In the world of Daggerfall, a kindly mage or priest may heal you in a minute, unlike my state-appointed doctor who usually just tells me to exercise more. ^_^
Yesterday I wrote about how the chance of women doing dangerous work depended largely on the medical tech level of society: If plagues keep killing people off, someone has to supply more babies. Each human has a slightly different immune system, so rolling the dice over and over makes perfect sense in that perspective. This is how it has been in the real world, but any fantasy world using mortals will have to contend with the same issues.
Arthur C. Clarke famously said that “any sufficiently advanced technology is indistinguishable from magic”, but I would also argue that any sufficiently researched magic is indistinguishable from technology. For instance in Robert Jordan’s Wheel of Time series, the One Power is reliable and thoroughly researched, making magic a very predictable thing. Healing is available but limited by the number of channelers in the world.
In Stephen Donaldson’s first Covenant trilogy, the Land is rich in magic. It is not well understood, but simple healing magic is widespread. The citizens there seem to be no worse off than modern man when it comes to surviving ordinary afflictions. There are of course other dangers in Covenant’s dreams, but ill health is not the worst of them.
In contrast, the Middle Earth of Tolkien – while fantastic in some ways – does not have widespread magic use. Magic is spectacular, miraculous, and rare. The elves seem to have healing power and are pretty much immune to non-violent death, but they live by themselves for the most part. Ordinary people and hobbits cannot expect to have their wounds cured quickly and cheaply in their local village.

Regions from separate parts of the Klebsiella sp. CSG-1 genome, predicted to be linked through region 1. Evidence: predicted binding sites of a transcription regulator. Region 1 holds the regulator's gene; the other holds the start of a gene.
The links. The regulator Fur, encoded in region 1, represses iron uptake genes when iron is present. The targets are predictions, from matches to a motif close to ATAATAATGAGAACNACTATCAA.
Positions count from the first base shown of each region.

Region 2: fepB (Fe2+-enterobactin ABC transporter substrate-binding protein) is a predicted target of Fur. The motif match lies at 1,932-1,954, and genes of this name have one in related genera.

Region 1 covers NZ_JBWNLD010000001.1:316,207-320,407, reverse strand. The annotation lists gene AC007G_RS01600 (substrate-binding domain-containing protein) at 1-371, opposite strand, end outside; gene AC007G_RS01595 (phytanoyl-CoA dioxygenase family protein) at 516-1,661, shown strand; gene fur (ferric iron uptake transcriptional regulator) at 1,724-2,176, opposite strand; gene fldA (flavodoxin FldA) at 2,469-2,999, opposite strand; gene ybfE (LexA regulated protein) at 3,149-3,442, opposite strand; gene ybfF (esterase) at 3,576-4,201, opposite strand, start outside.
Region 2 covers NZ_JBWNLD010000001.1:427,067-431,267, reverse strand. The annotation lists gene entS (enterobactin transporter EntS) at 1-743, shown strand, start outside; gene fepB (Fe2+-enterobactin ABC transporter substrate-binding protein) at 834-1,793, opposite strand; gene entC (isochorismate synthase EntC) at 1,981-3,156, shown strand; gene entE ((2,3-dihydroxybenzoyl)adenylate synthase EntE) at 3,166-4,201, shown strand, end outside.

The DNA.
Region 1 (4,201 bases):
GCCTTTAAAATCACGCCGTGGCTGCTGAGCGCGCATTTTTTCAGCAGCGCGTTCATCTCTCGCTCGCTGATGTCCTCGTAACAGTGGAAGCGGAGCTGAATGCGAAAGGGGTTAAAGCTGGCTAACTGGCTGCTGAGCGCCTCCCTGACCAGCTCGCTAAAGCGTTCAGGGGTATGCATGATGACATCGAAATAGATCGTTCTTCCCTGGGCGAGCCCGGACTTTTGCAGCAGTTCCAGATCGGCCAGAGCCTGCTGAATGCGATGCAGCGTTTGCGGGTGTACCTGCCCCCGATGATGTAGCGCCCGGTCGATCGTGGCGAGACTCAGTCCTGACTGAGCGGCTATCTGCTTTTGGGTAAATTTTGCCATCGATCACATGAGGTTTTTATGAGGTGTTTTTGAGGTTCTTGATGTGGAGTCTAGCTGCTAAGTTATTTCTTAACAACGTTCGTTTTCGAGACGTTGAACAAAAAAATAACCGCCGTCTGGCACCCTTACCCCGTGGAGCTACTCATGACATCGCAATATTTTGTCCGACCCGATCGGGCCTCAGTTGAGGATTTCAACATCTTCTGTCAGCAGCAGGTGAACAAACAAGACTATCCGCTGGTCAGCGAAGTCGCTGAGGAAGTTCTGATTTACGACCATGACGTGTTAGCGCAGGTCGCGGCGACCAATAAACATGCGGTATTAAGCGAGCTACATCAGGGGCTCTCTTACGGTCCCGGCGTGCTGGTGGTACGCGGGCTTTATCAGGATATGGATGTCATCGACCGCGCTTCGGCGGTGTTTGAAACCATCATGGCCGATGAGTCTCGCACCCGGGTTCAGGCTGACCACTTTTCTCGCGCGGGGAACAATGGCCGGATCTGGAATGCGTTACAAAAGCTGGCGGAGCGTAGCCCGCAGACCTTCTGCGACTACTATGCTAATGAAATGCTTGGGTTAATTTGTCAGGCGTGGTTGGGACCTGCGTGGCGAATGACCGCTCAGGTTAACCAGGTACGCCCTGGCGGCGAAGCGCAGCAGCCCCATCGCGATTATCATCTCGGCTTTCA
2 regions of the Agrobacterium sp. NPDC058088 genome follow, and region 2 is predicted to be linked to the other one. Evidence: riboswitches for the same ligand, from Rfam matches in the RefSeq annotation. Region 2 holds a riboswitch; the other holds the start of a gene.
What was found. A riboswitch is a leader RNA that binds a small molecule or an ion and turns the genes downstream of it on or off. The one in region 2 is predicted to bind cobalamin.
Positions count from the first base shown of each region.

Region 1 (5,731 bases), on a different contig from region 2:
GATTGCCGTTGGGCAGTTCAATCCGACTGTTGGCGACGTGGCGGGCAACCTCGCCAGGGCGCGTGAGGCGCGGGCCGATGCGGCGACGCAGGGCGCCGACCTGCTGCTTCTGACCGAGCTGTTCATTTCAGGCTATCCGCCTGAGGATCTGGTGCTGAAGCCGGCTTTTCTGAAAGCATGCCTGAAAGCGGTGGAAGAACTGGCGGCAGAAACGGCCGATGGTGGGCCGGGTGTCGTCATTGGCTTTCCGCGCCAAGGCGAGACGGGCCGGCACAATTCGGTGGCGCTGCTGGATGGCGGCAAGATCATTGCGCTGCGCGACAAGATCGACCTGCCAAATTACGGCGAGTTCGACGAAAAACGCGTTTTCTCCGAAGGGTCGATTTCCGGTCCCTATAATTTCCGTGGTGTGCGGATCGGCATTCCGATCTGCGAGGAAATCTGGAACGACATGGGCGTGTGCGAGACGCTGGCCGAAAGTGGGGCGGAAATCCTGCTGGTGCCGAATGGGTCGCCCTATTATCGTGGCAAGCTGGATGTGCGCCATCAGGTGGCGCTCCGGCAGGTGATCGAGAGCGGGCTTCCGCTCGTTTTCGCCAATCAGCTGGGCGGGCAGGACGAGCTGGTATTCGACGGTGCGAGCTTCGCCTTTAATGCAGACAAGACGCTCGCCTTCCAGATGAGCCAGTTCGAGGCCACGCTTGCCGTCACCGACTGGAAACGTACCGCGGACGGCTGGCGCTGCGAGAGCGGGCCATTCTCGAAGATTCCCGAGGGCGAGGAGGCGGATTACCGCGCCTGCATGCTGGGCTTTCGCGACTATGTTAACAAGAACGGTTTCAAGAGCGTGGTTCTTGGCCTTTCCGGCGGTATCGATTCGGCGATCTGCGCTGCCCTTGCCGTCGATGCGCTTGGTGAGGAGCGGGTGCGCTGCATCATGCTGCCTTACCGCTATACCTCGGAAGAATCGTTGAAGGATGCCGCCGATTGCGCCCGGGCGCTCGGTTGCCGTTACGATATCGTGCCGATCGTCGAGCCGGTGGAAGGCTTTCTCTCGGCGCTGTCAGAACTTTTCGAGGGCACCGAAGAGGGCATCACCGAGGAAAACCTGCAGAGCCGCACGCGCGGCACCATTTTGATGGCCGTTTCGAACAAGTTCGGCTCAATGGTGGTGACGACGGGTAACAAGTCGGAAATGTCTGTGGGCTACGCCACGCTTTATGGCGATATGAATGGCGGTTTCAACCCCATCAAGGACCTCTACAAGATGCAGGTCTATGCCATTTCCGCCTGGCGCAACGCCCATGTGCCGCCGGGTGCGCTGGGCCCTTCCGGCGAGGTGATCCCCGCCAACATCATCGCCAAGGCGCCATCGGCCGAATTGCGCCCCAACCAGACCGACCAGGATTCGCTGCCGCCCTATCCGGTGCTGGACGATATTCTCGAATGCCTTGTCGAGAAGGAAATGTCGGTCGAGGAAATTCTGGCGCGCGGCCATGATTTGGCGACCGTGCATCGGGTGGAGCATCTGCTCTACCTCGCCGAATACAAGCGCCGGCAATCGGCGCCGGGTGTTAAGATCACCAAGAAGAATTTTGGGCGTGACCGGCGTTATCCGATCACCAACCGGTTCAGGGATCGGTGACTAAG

The inhabitants of the role playing game Daggerfall, on the other hand, are in luck: Pretty much any town or large village has a temple where diseases and wounds can be healed either for free or at a reasonable price. There are also potions to be bought. The Mages Guild also has a school of Restoration, as well as selling various healing items. With regard to diseases and accidents, Daggerfall would be a better place to live than the modern world. (Of course, the rampant violence makes up for this.)
If you create your own fantasy world, it would be wise to give some thought in advance to the “magical tech level” of the world, or the parts of the world where your story takes place. Is magic widespread, reliable and well understood? In that case, life may be similar to modern life in many ways: Affordable health care, fast transportation, long-distance communication and so on. The principles would be different, but humans have largely the same basic needs and desires everywhere, so magic would be used to accommodate them much like technology is here.
A classic example of this is the “Darkness” series by Harry Turtledove, set on the continent of Derlavai. This world has undergone a thaumaturgical revolution similar to our industrial revolution, and magic is used in much the same way as technology is here. In fact, the series is an elaborate paraphrase of the second world war, but different in details so as to remain unpredictable.
It can be quite interesting to look at books and role playing games in this way, seeing whether their “magical technology” is in line with the culture described. And of course, it will be useful if we try to write our own fantasy stories, as some of us like to do.